The changing face of healthcare

Monday August 20 2018
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Recent advancements in the study of genes have improved our knowledge and allowed healthcare professionals to better understand its role in health and disease.

That’s why rare and common genetic disorders can now be identified more easily and treated promptly.

The success of this has been partly facilitated by a $1billion initiative, known as the human genome project that we have discussed in the previous articles in this column.

Researchers are now able to pin point the genetic difference in various populations and tell how differently these populations are affected with the same disease or respond to the same treatment because of their genetic differences.

How patients differ by region

Patients from a specific geographical region can differ on how they react to a drug when compared to patients from other regions.

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For instance, malaria is often treated by prescribing anti-malarial drugs such as amodiaquine and chloroquine. To work effectively, these medicines need to be broken down in the body, and this is done by an enzyme called CYP2C8.

However, if the individual has a defective variant of the same enzyme, so if a person has CYP2C8*2 instead of CYP2C8 then this results in poor breakdown of the medication in the body.

This can cause adverse side effects and has been associated to higher rate of malaria parasites that are resistant to chloroquine

In a study to see the prevalence of this defective enzyme, it was concluded that the defective enzyme was widespread in Africa and was significantly prevalent in Senegal when compared to populations in Uganda and Madagascar. This was published in the Malaria Journal.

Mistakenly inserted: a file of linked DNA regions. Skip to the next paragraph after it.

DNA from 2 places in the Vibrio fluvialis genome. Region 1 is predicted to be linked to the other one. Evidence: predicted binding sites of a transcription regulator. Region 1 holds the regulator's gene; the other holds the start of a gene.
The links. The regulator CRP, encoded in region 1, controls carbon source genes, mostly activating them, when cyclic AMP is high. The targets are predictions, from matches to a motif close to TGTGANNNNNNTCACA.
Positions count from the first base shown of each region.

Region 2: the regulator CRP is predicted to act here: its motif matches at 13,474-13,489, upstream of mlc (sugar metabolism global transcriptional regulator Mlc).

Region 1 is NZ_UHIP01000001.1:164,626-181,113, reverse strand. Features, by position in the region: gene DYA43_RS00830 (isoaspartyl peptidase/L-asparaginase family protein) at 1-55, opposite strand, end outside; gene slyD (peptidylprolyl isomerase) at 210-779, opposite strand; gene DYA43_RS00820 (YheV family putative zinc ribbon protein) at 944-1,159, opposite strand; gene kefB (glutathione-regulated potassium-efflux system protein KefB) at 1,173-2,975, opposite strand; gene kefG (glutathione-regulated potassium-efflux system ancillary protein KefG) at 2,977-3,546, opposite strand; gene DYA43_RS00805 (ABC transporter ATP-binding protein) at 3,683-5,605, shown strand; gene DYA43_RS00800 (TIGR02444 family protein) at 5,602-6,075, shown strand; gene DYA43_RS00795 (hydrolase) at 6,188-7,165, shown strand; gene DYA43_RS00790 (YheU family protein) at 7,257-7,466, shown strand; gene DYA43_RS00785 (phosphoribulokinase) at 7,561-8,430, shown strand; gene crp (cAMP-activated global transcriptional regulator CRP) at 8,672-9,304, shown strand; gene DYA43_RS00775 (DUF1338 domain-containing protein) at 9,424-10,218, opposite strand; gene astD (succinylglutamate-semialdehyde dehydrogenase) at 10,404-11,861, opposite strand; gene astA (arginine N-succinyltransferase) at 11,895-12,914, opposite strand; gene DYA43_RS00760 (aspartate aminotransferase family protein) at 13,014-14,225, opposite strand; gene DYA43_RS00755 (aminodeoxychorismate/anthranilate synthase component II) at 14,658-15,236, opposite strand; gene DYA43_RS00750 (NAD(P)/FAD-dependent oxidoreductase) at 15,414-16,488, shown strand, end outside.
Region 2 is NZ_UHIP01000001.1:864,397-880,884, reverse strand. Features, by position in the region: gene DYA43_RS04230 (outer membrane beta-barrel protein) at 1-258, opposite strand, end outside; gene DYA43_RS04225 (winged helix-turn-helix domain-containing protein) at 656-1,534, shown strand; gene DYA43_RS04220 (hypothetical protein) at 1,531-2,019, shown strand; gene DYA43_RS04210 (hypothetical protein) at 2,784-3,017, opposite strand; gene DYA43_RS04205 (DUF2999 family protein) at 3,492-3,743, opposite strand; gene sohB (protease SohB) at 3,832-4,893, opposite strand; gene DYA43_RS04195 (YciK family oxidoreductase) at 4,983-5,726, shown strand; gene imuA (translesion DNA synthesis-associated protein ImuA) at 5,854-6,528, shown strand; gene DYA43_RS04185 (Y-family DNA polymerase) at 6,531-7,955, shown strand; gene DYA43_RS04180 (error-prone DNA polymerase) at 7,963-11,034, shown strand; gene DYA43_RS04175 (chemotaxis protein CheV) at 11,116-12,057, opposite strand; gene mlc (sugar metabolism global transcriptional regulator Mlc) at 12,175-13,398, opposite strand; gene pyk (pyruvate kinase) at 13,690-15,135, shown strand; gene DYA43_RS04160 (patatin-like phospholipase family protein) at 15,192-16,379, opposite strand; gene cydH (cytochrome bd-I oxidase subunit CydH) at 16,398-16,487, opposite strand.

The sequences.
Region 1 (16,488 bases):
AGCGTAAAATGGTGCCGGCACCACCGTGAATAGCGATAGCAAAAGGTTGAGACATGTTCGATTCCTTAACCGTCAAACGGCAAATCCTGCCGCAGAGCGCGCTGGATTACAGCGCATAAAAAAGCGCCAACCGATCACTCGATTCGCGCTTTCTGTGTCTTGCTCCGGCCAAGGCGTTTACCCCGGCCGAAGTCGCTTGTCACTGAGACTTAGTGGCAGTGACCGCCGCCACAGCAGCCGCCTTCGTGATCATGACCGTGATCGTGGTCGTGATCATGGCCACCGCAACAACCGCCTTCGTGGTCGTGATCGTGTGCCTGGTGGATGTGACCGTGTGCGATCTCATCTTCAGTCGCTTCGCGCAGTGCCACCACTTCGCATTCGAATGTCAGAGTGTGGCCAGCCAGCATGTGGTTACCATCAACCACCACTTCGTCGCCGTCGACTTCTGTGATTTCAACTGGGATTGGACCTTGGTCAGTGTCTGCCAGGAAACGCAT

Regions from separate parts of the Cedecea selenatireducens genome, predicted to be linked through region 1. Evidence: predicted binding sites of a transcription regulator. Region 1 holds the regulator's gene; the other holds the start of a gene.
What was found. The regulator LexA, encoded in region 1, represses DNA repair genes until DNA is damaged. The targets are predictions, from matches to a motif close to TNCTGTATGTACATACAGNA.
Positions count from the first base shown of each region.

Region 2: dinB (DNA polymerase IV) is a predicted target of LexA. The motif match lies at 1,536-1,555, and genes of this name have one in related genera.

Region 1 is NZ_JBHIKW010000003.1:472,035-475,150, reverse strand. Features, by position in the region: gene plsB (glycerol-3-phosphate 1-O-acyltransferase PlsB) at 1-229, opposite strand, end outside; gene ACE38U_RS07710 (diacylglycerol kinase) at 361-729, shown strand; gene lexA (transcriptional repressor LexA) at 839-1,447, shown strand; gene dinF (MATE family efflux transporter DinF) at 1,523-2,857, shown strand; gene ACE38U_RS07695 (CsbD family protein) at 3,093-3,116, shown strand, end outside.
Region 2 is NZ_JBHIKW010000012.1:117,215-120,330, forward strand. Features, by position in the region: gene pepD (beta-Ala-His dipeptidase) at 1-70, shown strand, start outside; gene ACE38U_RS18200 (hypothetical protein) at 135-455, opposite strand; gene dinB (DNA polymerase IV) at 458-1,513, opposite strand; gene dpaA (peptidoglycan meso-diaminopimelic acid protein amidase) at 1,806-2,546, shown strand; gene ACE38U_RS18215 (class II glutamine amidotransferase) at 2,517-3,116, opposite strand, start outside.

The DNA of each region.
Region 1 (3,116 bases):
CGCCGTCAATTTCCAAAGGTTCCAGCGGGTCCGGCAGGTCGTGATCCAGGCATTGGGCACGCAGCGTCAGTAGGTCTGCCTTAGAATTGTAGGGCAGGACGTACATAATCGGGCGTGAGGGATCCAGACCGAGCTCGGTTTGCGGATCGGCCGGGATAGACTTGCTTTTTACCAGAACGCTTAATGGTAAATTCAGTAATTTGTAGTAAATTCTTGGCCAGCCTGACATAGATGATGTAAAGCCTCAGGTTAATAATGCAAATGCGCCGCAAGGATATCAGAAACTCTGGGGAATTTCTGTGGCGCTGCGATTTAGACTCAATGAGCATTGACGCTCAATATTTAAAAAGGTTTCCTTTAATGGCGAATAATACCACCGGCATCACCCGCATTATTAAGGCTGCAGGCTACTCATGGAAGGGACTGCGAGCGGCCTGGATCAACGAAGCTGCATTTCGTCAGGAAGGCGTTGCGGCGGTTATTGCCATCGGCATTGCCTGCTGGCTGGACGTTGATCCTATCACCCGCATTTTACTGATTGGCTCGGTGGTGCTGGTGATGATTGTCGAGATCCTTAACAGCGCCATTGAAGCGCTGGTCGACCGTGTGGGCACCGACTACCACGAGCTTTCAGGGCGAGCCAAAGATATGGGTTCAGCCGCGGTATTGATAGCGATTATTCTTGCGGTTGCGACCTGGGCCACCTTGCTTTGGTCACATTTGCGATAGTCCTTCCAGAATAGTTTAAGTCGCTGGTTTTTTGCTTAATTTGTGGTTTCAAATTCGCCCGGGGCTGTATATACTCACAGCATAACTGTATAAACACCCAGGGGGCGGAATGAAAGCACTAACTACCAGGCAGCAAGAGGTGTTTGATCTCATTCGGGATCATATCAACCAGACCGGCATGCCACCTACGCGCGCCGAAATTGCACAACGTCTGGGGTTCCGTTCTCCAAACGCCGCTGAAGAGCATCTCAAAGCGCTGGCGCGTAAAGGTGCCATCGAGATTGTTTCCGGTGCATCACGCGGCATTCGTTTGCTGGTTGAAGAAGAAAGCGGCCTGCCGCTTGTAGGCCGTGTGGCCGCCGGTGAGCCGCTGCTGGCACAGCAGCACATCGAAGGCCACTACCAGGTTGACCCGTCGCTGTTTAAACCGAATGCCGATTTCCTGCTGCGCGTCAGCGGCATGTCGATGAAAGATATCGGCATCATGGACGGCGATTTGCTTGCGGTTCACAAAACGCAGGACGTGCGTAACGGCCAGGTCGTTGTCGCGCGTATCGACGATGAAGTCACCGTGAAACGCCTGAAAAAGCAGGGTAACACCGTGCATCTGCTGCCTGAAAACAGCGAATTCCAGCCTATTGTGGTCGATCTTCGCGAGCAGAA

Similarly, in the year 2015, Zimbabwe adapted a new single pill combination (efavirenz) to treat HIV. Thus replacing the standard three drug cocktail, following recommendations by the World Health Organisation(WHO).

This was meant to reduce costs and make it easier for people to administer the drug. Soon after thousands of Zimbabweans were put on the drug, many withdrew complaining of hallucinations, suicidal tendencies and depression.

In a research by Collen Masimirembwa, a geneticist in Harare, he found that many Zimbabweans carried a genetic variant, which slowed the ability to breakdown the efavirenz pill leading to accumulation of the drug in the body and adverse effects.

Using findings obtained by studying the drug response, the drug dosage was then reduced by 35 per cent.

Following such studies, it is important to establish genetic profiles of how drugs are used up by the bodies of various individuals as well as populations to improve treatment outcomes and drug use.

The world of precision medicine

Personalised medicine or precision medicine is a medical procedure that groups patients based on their genetic make-up.

Using their personal genetic data, medical professionals are in a better position to make well informed medical decisions such as predicting the risk of the occurrence of a disease, getting an accurate diagnosis or the specific management of a disease, all this suited to that one individual.

For example, the presence of certain gene errors in the DNA will predict a person’s risk of developing heart disease, type 2 diabetes, Alzheimer’s disease and cancer.

This patient can be advised that his/her genetic make-up is such that he or she is at high risk of the said diseases, which then gives the patient a chance to change lifestyle to actually prevent the disease onset.

Drawing from the above examples of how patients differ; in this world of precision medicine – researchers are able to develop therapies to actually target a certain population to suit their individual genetic make-up!

Africa’s genetic info underpresented

As much as the human genome project has been influential in studying diseases, drug interactions and drug production, the genetic details of African populations are severely underrepresented in the Human Genome Database, accounting for just 3 per cent of the total data.

This means certain drugs are more useful for treatment of diseases in populations outside of Africa (Europe and North America) and the African genome still remains to be inadequately explored for personalised medicine to be effective

Genomic medicine is becoming a cornerstone of medicine, if we do not act now, the growing differences in the knowledge relating to African genome and the rest of the world will continue to widen.

We can avoid this while the precision medicine initiative is still at its early years.